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Funded in part by the VCU Libraries Open Access Publishing Fund.

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October 2019


Metabolic chambers are powerful tools for assessing human energy expenditure, providing flexibility and comfort for the subjects in a near free-living environment. However, the flexibility offered by the large living room size creates challenges in the assessment of dynamic human metabolic signals—such as those generated during high-intensity interval training and short-term involuntary physical activities—with sufficient temporal accuracy. Therefore, this paper presents methods to improve the temporal accuracy of metabolic chambers. The proposed methods include 1) adopting a shortest possible step size, here one minute, to compute the finite derivative terms for the metabolic rate calculation, and 2) applying a robust noise reduction method—total variation denoising—to minimize the large noise generated by the short derivative term whilst preserving the transient edges of the dynamic metabolic signals. Validated against 24-hour gas infusion tests, the proposed method reconstructs dynamic metabolic signals with the best temporal accuracy among state-of-the-art approaches, achieving a root mean square error of 0.27 kcal/min (18.8 J/s), while maintaining a low cumulative error in 24-hour total energy expenditure of less than 45 kcal/day (188280 J/day). When applied to a human exercise session, the proposed methods also show the best performance in terms of recovering the dynamics of exercise energy expenditure. Overall, the proposed methods improve the temporal resolution of the chamber system, enabling metabolic studies involving dynamic signals such as short interval exercises to carry out the metabolic chambers.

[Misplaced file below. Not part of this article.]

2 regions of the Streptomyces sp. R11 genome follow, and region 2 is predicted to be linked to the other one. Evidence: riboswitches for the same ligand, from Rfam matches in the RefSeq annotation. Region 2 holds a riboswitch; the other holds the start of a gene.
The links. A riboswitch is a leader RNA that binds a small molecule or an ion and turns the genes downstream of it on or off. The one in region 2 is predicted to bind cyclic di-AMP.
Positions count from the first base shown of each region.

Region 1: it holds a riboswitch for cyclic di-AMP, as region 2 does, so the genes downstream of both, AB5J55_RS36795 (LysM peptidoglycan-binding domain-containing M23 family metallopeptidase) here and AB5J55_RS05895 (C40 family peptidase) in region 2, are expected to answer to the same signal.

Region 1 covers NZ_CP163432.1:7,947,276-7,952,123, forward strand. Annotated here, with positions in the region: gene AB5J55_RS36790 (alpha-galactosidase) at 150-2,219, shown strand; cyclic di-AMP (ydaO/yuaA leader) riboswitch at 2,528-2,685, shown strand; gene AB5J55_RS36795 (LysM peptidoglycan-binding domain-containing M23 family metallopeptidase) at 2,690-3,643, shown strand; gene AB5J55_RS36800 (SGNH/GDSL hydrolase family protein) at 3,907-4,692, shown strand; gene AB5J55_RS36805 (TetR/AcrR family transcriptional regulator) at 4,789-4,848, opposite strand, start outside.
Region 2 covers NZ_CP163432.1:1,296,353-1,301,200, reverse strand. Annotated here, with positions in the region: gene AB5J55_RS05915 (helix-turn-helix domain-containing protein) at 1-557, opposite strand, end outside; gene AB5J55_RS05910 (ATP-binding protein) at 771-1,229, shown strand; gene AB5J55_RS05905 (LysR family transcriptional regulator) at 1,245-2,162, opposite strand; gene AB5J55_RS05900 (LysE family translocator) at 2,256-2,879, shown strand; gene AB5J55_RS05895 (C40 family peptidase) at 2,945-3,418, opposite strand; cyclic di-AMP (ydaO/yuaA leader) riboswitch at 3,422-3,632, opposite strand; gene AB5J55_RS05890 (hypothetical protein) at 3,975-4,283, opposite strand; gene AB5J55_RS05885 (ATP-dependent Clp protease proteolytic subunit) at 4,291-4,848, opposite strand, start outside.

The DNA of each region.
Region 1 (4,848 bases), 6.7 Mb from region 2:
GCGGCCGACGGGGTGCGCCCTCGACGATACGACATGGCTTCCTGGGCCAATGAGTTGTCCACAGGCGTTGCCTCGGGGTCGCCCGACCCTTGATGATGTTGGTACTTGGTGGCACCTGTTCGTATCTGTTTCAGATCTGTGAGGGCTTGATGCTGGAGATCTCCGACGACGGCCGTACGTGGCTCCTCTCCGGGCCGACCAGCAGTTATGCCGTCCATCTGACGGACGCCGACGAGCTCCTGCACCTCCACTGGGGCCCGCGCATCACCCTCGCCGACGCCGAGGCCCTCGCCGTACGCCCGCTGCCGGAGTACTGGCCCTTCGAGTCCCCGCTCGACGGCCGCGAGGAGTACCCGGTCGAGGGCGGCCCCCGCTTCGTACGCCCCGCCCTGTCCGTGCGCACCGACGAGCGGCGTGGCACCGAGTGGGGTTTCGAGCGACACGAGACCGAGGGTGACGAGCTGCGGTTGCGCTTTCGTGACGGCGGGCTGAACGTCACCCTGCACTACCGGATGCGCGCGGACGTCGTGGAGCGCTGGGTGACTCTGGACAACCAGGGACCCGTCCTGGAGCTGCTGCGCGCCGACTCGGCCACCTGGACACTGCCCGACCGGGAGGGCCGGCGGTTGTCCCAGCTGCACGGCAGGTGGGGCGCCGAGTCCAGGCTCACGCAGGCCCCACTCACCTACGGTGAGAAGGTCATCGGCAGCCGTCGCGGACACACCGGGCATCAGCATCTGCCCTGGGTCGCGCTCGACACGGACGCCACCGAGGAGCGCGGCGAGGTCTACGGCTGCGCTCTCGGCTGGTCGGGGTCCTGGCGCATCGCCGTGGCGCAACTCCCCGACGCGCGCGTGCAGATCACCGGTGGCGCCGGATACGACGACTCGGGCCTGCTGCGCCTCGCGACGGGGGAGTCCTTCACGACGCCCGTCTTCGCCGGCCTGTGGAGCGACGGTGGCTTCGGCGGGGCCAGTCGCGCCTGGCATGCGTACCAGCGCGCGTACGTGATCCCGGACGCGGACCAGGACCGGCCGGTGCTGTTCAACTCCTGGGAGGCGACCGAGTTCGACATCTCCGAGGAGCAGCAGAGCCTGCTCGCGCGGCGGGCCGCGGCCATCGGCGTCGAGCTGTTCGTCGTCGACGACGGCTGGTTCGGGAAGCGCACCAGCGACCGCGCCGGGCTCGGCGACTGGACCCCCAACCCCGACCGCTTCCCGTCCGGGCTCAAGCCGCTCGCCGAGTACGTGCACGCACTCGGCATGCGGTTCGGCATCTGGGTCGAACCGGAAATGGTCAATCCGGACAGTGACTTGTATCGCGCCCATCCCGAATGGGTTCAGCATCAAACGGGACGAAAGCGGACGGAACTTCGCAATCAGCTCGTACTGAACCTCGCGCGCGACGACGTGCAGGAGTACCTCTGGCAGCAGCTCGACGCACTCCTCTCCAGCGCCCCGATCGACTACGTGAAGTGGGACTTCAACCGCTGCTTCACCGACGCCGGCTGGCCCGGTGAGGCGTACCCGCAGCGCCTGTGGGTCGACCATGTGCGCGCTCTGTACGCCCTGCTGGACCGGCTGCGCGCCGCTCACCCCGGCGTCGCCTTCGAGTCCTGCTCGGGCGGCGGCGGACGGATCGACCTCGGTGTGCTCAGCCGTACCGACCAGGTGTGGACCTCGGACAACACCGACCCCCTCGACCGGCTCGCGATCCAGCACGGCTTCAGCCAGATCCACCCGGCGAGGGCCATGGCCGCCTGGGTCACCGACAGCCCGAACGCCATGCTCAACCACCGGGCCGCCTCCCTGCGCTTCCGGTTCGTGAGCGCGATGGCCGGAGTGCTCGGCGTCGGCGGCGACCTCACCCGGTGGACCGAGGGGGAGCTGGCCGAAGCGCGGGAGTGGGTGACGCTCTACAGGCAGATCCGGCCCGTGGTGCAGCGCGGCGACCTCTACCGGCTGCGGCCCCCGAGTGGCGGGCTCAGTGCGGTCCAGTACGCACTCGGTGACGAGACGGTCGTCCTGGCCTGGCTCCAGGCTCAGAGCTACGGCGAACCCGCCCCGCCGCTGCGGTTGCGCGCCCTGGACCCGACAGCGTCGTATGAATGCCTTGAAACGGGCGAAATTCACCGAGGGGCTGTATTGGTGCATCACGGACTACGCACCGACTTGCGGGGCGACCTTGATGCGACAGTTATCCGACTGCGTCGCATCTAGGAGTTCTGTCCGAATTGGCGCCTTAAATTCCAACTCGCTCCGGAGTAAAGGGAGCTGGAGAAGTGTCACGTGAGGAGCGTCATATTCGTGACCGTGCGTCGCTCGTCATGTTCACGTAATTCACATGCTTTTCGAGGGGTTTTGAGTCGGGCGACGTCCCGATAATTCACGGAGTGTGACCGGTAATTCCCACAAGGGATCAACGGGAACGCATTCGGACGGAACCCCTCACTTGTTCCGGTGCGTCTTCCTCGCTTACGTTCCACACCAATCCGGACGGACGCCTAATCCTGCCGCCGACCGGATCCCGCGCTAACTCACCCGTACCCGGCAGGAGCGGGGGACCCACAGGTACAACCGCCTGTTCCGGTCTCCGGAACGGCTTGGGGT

© 2018 Chen et al. This is an open access article distributed under the terms of the Creative Commons Attribution License, which permits unrestricted use, distribution, and reproduction in any medium, provided the original author and source are credited.

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VCU Biostatistics Publications